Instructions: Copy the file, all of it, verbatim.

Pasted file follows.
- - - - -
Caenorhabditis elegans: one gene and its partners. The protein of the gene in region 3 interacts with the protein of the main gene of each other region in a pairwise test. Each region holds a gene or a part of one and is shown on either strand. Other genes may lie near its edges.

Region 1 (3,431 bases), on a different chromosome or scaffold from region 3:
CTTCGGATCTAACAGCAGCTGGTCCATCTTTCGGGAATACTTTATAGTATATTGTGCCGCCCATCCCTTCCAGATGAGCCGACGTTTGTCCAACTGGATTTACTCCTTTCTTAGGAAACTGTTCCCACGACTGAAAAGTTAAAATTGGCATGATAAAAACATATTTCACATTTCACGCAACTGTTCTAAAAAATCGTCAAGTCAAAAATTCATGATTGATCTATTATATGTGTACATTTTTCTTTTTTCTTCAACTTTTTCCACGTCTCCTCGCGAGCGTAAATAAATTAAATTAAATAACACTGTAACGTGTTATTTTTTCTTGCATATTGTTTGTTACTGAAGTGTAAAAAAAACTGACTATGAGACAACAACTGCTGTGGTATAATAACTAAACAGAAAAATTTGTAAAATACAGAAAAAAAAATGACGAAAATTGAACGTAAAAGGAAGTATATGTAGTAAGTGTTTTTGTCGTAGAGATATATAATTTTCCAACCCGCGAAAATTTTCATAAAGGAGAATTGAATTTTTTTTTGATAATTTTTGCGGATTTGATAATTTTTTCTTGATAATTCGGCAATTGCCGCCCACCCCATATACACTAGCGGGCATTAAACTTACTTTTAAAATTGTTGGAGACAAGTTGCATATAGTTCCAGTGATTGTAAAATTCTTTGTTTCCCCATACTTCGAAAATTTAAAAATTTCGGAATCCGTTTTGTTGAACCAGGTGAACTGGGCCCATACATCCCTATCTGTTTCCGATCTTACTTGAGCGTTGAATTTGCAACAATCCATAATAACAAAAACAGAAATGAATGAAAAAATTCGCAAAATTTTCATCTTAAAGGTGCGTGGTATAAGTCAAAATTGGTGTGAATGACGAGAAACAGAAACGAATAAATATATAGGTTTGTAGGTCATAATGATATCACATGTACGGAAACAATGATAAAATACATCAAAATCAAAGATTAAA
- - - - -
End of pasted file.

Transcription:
Caenorhabditis elegans: one gene and its partners. The protein of the gene in region 3 interacts with the protein of the main gene of each other region in a pairwise test. Each region holds a gene or a part of one and is shown on either strand. Other genes may lie near its edges.

Region 1 (3,431 bases), on a different chromosome or scaffold from region 3:
CTTCGGATCTAACAGCAGCTGGTCCATCTTTCGGGAATACTTTATAGTATATTGTGCCGCCCATCCCTTCCAGATGAGCCGACGTTTGTCCAACTGGATTTACTCCTTTCTTAGGAAACTGTTCCCACGACTGAAAAGTTAAAATTGGCATGATAAAAACATATTTCACATTTCACGCAACTGTTCTAAAAAATCGTCAAGTCAAAAATTCATGATTGATCTATTATATGTGTACATTTTTCTTTTTTCTTCAACTTTTTCCACGTCTCCTCGCGAGCGTAAATAAATTAAATTAAATAACACTGTAACGTGTTATTTTTTCTTGCATATTGTTTGTTACTGAAGTGTAAAAAAAACTGACTATGAGACAACAACTGCTGTGGTATAATAACTAAACAGAAAAATTTGTAAAATACAGAAAAAAAAATGACGAAAATTGAACGTAAAAGGAAGTATATGTAGTAAGTGTTTTTGTCGTAGAGATATATAATTTTCCAACCCGCGAAAATTTTCATAAAGGAGAATTGAATTTTTTTTTGATAATTTTTGCGGATTTGATAATTTTTTCTTGATAATTCGGCAATTGCCGCCCACCCCATATACACTAGCGGGCATTAAACTTACTTTTAAAATTGTTGGAGACAAGTTGCATATAGTTCCAGTGATTGTAAAATTCTTTGTTTCCCCATACTTCGAAAATTTAAAAATTTCGGAATCCGTTTTGTTGAACCAGGTGAACTGGGCCCATACATCCCTATCTGTTTCCGATCTTACTTGAGCGTTGAATTTGCAACAATCCATAATAACAAAAACAGAAATGAATGAAAAAATTCGCAAAATTTTCATCTTAAAGGTGCGTGGTATAAGTCAAAATTGGTGTGAATGACGAGAAACAGAAACGAATAAATATATAGGTTTGTAGGTCATAATGATATCACATGTACGGAAACAATGATAAAATACATCAAAATCAAAGATTAAA